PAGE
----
In a previous blog post we made a virtual journey from a traditional focus on IT products towards an emerging Brave New World of IT services, describing in some detail the benefits this paradigm shift offers to consumers. Somewhere on this journey, we crossed an important bridge, where our attention shifted from “HOW does this product work?” to “WHAT does this service provide?” That may be a small step for our narrative, but it is a formidable obstacle for the legions of technical talent that build and ship discreet IT products.
In a subsequent installment, we made the distinction between “Service” and “Utility”, suggesting that it is possible to marry the benefits of consuming a service with the reality of building and shipping tangible products. Examples abound in the real world, and, ultimately, aren’t services – transportation, IT, or otherwise – built and delivered using tangible products?
Today, we’ll imagine that we are a traditional vendor of IT products, faced with the challenge to meet our customers’ desire to realize the benefits of “Service” consumption. Keen observers will smugly note that this is not completely unlike EMC’s predicament. Thus, let’s map out how we may bring some “Service” consumption benefits to the business of building and shipping the industry’s leading storage arrays.
“Service” consumption benefits include:
- A focus on WHAT the consumer gets, not HOW the service works,
- Reliable delivery (with effective monitoring) of agreed-upon QoS levels,
- Ultimate agility (ease, speed, disruption, cost, …) for any service changes,
- Pay-as-you-go licensing/pricing, with effective metering of real usage
- Fully transparent TCO with (ideally) 100% opex / 0% capex.
This list is a rich mix of demanding technology and go-to-market challenges. Each line item fully justifies a separate in-depth exploration, but – as a true technologist – I am tempted to somewhat gloss over (4) and (5) assuming that – modulo the “effective metering” capability in (4) – they can effectively be addressed under the “Flexible Consumption Model” umbrella discussed previously. Hence, going forward, we’ll focus this narrative on (1)-(3), plus the “effective metering” listed under (4).
Let us undertake a mental excursion in which a diner walks into a restaurant in search of dinner. The diner is greeted and seated, usually with a glass of ice-water, as the waiter delivers the restaurant’s menu, including (usually verbally recounted) daily specials. The ice-water is not germane to our discussion, but the menu is. The diner examines the menu, picks one of the available choices, and puts in her order. Dinner arrives a short while later, is consumed with gusto, and the diner exits the stage – hopefully fully satiated – after paying for her meal.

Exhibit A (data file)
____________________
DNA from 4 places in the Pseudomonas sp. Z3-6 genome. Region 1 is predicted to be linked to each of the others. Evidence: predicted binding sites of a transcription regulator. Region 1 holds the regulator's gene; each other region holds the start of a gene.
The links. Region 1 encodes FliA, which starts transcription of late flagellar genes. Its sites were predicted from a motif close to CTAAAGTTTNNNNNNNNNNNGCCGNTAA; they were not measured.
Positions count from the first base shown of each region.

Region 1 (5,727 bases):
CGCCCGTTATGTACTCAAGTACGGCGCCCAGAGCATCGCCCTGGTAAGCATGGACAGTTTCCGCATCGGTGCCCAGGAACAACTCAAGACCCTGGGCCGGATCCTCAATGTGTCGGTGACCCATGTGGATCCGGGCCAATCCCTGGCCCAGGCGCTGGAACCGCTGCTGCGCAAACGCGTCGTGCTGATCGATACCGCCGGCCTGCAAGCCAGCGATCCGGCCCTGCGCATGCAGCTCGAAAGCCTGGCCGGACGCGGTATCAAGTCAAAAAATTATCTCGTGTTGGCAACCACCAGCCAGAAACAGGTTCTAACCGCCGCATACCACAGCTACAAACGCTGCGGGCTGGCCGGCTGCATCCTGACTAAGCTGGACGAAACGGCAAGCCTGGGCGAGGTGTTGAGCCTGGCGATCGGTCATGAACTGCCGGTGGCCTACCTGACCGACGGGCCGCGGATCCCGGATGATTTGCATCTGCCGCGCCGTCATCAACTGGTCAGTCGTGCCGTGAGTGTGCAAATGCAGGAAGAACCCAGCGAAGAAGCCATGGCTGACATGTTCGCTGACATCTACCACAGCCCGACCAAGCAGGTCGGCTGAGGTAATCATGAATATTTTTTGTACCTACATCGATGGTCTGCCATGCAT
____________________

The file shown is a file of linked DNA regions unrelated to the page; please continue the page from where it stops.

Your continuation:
Let’s translate this allegory: A service consumer (diner) approaches a service provider (restaurant), uses a service access point (waiter) to examine a service catalog (menu) and select a desired service option (dinner). The service provider (restaurant) delivers the selected service option (dinner) via the service access point (waiter), and the happy service consumer (dinner) exits the stage after paying for the service.
Most often, the menu (i.e. Service Catalog) is the most integral part of the experience. While in some elite restaurants, a celebrity chef may be the star, most dining experiences don’t demand best of breed. The same is true of the service, as long as it is acceptable. The menu is the ultimate statement of WHAT the restaurant (i.e. Service Provider) offers, hence WHAT the diner (i.e. Service Consumer) eventually gets.
This is the central point: nowhere on the menu does it say what type of pots and pans are used in the kitchen; or how hot the gas stove and oven is running; or how many dishwashers the restaurant employs; or any specifics or details on HOW the restaurant is equipped, organized and managed (i.e. service is built). The menu (service catalog) and the waiter (the service access point) are the primary – if not only – interfaces between the consumer and the provider..
Back in our storage domain, the contemporary consumer of the services provided by a storage array is usually presented with a bewildering spectrum of technology details, e.g. RAID levels, consistency groups, cache partitioning, multi-pathing, a/sync replication, etc… All are very valuable architectural or product features, but not the things a metaphorical storage “diner” is truly interested in when looking for “dinner”.
Which really, REALLY begs the question: “What IS a storage consumer interested in”? Or, to put it another way – if not RAID levels and cache partitioning, what should a menu of storage services consist of?
Next Month: The anatomy of a (storage) Service Catalog.